She taught me to love people, G6Grandfather. All people. To be kind. Patient. Generous even when I didn’t have plenty. Lord knows she didn’t. If you were anything like Aunt Retta, you’d care deeply about the hurt that comes from the racial divide of today. A divide you helped cause.

I hope you’d also be relieved to see that slavery has been eradicated. We’ve found a way to be economically strong without it. We are a fully free nation. No monarchy. No ruler. The government by, of, and for the people that you and others created is still going.

The descendants of your slaves? They’re no doubt leaders today! Business owners. Doctors. Elected officials. Engineers. Scientists. Writers. Do you see how powerful freedom is? Look where we are! The last governor of South Carolina – the very state where you were governor for two terms – was a woman – an Indian woman! And now she’s the Ambassador to the United Nations!

Oh, G6Grandfather, we’ve come so far.

Thank you for fighting to create an independent nation. A nation conceived in liberty, still struggling to fully live in it.

Maybe your statue isn’t just a reminder of your Sullivan’s Island victory on behalf of the United States and its fight for independence.

It is also a reminder of that year before.

I need to remember you were both a hero and a horror.

 

 

 

 

 

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Posted by on August 23, 2017 in The Misc Bucket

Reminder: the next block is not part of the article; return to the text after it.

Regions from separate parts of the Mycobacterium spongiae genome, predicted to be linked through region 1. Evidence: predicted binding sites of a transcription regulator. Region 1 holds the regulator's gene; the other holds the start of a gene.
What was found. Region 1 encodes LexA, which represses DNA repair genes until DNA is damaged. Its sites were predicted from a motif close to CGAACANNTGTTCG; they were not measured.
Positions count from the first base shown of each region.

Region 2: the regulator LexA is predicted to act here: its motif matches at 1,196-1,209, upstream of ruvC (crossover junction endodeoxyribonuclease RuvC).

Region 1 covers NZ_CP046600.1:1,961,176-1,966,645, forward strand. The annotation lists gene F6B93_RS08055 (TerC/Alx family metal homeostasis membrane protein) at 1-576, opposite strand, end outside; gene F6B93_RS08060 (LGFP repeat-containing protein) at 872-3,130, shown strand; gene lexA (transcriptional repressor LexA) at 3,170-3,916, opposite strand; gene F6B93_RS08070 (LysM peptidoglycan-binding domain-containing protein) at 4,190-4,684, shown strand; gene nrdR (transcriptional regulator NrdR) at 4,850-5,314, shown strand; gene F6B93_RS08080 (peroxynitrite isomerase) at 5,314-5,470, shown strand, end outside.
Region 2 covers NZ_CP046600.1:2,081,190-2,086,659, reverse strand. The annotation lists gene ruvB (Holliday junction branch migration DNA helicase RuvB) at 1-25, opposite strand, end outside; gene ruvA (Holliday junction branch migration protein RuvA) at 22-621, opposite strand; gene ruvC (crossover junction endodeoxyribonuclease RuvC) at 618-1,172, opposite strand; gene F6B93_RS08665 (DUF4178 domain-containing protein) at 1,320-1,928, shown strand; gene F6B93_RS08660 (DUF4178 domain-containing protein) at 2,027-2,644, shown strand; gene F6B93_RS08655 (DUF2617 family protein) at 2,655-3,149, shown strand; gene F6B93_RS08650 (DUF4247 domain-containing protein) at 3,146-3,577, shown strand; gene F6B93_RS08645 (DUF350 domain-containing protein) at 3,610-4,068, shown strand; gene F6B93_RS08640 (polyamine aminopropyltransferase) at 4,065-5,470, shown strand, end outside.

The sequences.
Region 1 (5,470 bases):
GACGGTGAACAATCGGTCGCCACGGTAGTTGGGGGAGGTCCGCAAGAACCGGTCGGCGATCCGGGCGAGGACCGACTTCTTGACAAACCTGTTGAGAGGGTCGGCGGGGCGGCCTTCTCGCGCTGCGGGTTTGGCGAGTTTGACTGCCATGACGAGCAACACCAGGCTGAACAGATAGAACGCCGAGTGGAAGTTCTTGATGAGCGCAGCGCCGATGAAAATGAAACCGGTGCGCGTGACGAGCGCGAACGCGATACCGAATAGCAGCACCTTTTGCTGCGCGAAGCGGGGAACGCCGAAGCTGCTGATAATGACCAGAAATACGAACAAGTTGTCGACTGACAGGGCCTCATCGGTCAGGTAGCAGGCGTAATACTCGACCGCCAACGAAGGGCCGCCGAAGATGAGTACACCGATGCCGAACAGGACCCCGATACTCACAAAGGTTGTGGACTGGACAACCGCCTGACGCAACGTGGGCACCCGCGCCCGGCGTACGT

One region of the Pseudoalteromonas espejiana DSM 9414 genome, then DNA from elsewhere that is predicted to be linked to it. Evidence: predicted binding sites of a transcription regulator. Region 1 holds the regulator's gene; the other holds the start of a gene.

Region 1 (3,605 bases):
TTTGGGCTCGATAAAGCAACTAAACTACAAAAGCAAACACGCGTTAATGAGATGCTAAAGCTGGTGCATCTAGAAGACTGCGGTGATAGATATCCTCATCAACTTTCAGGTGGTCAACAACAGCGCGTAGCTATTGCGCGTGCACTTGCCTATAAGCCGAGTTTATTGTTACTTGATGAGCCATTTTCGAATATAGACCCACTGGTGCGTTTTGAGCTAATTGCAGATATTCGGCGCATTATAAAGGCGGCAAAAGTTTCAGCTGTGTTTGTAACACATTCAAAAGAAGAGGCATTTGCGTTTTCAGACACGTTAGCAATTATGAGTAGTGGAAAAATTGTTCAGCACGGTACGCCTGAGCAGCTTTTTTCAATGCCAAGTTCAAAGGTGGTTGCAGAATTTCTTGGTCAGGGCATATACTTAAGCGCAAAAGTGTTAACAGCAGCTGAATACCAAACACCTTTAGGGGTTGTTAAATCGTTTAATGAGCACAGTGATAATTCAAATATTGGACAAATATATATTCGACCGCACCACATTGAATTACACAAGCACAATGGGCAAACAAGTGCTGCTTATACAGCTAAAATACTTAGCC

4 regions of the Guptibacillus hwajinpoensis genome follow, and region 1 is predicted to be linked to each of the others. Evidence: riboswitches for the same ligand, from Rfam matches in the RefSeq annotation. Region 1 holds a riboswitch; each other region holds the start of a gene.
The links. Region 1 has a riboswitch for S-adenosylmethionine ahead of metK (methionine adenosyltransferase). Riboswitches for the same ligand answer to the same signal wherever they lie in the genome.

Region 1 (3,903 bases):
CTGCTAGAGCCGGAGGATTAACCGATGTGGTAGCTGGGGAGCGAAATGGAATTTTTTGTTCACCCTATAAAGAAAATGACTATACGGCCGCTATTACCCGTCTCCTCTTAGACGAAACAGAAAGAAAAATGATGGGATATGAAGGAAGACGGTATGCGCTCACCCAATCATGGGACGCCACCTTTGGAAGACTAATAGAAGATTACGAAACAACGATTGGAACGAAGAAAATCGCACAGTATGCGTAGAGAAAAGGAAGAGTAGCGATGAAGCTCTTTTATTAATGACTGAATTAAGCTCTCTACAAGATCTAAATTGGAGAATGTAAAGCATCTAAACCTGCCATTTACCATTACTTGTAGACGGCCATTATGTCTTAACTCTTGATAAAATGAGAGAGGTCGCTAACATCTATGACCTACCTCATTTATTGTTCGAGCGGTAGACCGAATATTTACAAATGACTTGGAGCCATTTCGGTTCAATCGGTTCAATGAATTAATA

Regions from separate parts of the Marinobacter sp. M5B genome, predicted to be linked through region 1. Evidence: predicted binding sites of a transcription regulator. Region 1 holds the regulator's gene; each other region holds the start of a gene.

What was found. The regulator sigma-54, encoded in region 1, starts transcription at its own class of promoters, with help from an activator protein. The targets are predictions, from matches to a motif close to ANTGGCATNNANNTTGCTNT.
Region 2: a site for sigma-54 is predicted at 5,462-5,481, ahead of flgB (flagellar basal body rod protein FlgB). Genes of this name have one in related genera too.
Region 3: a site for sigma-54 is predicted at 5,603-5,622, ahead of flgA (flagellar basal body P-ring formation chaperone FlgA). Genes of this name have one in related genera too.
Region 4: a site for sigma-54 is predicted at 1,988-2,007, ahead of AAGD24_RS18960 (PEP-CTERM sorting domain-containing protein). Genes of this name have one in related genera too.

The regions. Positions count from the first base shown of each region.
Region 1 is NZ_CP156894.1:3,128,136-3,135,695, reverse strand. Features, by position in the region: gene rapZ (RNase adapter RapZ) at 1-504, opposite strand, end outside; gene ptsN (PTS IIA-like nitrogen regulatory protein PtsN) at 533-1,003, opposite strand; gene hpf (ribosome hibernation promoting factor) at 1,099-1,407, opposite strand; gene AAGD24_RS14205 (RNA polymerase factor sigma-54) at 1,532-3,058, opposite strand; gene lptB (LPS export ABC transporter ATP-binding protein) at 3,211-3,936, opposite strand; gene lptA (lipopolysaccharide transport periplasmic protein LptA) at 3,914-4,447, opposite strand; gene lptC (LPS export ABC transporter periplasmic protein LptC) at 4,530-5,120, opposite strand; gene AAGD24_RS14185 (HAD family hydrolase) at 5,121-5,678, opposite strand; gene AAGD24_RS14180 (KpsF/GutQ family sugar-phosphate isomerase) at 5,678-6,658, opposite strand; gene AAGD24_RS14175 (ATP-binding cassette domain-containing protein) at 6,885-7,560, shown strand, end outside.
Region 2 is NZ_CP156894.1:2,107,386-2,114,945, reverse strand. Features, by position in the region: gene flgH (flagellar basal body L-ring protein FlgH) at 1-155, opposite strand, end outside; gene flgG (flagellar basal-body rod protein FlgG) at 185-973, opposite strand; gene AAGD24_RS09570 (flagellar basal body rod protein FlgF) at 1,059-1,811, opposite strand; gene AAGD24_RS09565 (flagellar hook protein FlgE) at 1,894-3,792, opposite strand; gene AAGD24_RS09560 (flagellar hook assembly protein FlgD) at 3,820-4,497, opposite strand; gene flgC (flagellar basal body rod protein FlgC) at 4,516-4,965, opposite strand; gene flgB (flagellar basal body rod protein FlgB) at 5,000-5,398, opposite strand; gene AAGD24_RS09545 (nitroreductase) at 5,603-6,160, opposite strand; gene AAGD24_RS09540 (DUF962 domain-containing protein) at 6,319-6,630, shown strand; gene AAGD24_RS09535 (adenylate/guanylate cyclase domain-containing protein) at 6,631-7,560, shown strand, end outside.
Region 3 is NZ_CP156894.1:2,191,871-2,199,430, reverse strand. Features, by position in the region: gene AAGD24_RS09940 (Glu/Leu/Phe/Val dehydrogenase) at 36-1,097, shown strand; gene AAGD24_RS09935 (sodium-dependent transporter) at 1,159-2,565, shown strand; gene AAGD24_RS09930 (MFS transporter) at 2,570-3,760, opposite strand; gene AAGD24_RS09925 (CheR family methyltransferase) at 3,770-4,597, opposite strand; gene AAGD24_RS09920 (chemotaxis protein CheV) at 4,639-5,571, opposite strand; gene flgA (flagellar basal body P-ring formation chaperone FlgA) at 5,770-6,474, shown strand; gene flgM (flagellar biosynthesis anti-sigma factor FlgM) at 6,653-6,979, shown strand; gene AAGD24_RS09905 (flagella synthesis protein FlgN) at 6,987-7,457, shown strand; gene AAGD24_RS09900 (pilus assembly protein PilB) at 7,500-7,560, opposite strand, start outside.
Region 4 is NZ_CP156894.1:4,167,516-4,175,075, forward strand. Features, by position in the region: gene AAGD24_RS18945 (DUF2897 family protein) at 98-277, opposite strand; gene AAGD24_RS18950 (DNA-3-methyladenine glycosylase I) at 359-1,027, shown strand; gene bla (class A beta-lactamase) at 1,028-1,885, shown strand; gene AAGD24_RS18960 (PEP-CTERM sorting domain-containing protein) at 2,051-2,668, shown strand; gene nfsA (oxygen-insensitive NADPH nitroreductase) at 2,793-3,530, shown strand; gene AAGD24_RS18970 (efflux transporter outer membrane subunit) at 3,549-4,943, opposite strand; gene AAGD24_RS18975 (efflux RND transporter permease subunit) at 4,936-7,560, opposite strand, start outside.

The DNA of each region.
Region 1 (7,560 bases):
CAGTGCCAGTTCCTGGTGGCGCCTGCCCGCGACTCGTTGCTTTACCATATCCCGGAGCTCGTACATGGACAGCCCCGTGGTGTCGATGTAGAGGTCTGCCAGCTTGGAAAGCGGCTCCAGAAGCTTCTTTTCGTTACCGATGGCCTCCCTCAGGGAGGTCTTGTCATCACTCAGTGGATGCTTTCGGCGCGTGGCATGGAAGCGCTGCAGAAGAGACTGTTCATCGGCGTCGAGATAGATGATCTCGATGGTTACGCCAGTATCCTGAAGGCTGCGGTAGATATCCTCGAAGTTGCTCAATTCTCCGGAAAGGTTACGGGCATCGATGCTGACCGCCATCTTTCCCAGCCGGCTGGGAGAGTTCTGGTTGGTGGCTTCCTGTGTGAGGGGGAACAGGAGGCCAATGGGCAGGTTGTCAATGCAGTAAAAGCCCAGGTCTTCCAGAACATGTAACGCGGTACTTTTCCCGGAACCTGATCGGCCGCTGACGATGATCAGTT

Calculating God

Calculating God

As more and more writers, filmmakers, managers, publishers, movie lovers, book lovers, and tv fans join the movement at SON, I have an awesome opportunity to see the common ground on which we stand regardless of religion (or lack thereof). It’s so cool! It also raises questions I haven’t focused on for a while. What makes an atheist choose the moral high ground? What spurs a Jewish woman to work with a roomful of Jesus lovers? How did the God Christians worship today come to the world’s collective awareness in the first place? What motivates all of us to make the world a better place?

When I was 16, my dad took me aside and asked why I subscribed to the Christian faith. I don’t remember my answer, but it was probably the textbook Southern Baptist one as that is the only denomination or way of belief I knew at that point. Daddy and Mom raised all of us kids in Baptist churches. Whatever I said that day, I remember Daddy shaking his head at me. “Your faith isn’t yours if it’s part mine or your mom’s. You need to figure out what you believe and why you believe it.” He set me off on a course of reading about the world’s religions.